Why Do They All Say 'I'm Spartacus'? Meaning Of The Movie Line

Entertainment | October 6, 2020

Tony Curtis and Kirk Douglas in 'Spartacus.' Source: IMDB

“I’m Spartacus!” was more than a famous movie line from Spartacus, the 1960 historical epic starring Kirk Douglas, Laurence Olivier and Tony Curtis, but symbolism for something much deeper happening in politics at the time. The film’s screenwriter Dalton Trumbo had experienced the wrath of America for identifying as a Communist, an act that seemed to have ruined his career. However, his fame was reinstated with Spartacus and the famous movie line helped viewers sympathize with Trumbo when they realized what it truly represented.

Communist Paranoia Throughout America

Source: TimeOut

Tensions were high in October 1947 when Americans were overly paranoid about communists residing within the country. This led to a “communist witch hunt” with people trying to turn others in who they thought could be a part of the party, especially in Hollywood where communism was more common among artists and intellectuals. Successful screenwriter Dalton Trumbo, along with nine others in the entertainment industry that identified as communists, were asked to testify before the House Un-American Activities Committee to obey the government and identify other communists in the field. All of the “Hollywood Ten” refused to comply and were thus imprisoned and -- even worse for the directors, producers, and writers -- they were blacklisted by all major studios.

Screenwriter Dalton Trumbo. Source: Medium

When Trumbo was released after spending almost a year in prison, he did not give up on his passion for writing. However, because of his public identification it was impossible for Trumbo to be hired. Even those who did not have a problem with communism knew that their films would cause a scandal with Trumbo’s name in the credits. That’s when Trumbo began writing and pitching under pseudonyms like Robert Rich and his career secretly picked up again without anyone knowing it was Trumbo behind these successful films until many decades later.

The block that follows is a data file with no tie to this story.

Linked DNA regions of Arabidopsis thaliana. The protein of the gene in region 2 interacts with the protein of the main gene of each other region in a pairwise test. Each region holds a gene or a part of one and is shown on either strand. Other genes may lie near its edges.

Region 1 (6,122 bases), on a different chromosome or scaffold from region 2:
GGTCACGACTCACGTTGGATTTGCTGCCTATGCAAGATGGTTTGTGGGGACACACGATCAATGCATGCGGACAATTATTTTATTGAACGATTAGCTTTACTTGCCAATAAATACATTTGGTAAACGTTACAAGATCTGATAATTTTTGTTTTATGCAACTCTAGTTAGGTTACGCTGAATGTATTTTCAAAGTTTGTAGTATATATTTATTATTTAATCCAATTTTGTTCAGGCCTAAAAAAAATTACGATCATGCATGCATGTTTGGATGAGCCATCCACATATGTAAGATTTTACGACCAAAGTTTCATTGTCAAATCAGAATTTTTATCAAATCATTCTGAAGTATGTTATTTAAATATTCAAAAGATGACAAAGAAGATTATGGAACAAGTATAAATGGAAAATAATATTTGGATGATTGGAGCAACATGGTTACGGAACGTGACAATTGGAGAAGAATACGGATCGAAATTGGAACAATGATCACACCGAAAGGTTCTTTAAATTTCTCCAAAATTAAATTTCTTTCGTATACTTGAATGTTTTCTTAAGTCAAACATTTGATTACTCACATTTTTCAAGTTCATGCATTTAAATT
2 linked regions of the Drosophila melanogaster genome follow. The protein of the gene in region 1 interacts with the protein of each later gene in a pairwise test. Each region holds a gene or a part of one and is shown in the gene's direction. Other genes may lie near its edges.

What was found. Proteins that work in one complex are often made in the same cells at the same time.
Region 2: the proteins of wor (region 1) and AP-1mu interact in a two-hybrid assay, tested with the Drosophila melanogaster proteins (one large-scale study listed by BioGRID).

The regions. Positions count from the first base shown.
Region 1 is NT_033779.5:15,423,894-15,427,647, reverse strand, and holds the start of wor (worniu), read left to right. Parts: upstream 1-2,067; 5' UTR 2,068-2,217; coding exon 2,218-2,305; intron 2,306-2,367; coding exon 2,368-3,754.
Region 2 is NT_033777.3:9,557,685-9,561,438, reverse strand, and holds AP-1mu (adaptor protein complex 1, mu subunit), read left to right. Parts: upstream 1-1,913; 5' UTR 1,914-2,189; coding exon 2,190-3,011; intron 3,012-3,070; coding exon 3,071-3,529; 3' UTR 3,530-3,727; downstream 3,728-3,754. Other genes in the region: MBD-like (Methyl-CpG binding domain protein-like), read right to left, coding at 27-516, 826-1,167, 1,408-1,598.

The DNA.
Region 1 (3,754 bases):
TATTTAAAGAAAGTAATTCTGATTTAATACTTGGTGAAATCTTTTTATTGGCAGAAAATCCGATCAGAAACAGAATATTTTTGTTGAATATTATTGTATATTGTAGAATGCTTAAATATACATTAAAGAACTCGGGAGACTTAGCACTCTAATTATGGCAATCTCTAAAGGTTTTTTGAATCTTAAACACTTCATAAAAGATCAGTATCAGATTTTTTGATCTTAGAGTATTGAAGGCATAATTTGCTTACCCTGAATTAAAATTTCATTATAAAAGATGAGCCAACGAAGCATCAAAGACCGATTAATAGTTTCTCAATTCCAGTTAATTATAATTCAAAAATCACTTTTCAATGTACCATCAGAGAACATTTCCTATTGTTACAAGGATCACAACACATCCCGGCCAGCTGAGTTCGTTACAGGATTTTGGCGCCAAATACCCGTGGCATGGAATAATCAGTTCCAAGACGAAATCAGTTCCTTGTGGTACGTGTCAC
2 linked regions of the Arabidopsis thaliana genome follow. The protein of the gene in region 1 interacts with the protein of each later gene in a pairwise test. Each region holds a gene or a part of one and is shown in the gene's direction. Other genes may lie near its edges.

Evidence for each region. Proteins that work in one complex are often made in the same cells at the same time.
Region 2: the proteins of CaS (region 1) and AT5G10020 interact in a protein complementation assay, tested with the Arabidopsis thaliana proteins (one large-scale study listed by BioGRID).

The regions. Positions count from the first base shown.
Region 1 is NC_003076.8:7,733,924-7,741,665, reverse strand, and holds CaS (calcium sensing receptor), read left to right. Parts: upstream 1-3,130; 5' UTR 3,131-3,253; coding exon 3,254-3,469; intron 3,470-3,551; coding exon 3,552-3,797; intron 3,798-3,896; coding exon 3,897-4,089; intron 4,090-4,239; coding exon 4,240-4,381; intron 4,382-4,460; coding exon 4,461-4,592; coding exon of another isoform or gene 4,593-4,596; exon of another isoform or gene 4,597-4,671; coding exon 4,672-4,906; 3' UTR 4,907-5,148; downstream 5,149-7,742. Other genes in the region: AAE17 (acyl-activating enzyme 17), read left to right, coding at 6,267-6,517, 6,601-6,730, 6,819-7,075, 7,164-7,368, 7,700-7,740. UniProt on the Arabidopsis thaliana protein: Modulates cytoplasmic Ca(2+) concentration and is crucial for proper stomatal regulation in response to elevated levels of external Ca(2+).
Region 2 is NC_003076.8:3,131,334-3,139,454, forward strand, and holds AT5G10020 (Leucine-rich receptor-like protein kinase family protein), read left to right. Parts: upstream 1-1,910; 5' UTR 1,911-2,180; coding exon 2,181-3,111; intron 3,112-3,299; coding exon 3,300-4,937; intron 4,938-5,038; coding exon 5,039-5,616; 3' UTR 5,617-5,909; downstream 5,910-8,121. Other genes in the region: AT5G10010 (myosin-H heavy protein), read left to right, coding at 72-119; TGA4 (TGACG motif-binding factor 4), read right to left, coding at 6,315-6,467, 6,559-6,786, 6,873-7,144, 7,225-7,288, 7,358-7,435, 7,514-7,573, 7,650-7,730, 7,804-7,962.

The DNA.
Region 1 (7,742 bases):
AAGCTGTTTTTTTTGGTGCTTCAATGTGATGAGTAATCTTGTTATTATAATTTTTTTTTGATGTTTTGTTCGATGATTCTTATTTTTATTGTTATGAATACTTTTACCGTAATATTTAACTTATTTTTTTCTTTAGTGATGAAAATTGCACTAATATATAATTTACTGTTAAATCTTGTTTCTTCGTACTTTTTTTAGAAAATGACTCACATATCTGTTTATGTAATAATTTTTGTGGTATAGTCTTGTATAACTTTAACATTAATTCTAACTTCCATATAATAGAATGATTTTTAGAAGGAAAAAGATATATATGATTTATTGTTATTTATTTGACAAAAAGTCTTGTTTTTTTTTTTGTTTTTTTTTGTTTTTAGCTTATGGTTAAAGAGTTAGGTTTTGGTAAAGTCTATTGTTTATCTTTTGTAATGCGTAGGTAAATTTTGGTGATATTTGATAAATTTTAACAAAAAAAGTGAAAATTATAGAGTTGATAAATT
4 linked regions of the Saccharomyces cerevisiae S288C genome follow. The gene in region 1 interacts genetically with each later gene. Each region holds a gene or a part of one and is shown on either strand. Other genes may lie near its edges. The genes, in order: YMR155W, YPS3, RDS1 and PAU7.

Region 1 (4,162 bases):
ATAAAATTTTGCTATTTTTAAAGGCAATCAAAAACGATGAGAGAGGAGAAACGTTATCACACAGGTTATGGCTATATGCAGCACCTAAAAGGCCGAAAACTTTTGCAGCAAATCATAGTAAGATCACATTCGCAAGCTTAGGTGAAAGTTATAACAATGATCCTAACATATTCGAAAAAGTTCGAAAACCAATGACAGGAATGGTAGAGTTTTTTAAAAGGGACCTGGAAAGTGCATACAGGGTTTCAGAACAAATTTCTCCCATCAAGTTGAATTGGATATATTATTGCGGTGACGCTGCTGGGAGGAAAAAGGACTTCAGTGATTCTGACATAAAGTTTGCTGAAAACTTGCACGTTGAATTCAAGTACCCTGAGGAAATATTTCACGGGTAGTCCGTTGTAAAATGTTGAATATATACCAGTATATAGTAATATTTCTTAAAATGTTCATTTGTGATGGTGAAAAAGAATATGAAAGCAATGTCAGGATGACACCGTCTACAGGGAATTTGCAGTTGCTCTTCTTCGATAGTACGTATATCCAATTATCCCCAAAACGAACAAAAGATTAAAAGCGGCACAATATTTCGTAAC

“I’m Spartacus” Shows The Solidarity Of The Hollywood Ten

Source: Pinterest

Trumbo’s secret identity was finally revealed with his 1960 work Spartacus, directed by Stanley Kubrick. The film is based on the 1961 novel Spartacus written by Howard Fast, who was also imprisoned for identifying as a communist. The story revolves around the life of the slave leader Spartacus circa 1 BC in the Roman Republic, when slaves were ordered to perform harsh labor while being treated dreadfully. Spartacus, trained as a gladiator, leads an army of slaves on a revolt out of Italy to get them back home. Kubrick knew this film would be a success and made the brave decision to credit Dalton Trumbo, without any false name, as the screenwriter. Although advised against it, Kubrick felt it was time to break the blacklist.

Source: Culture Matters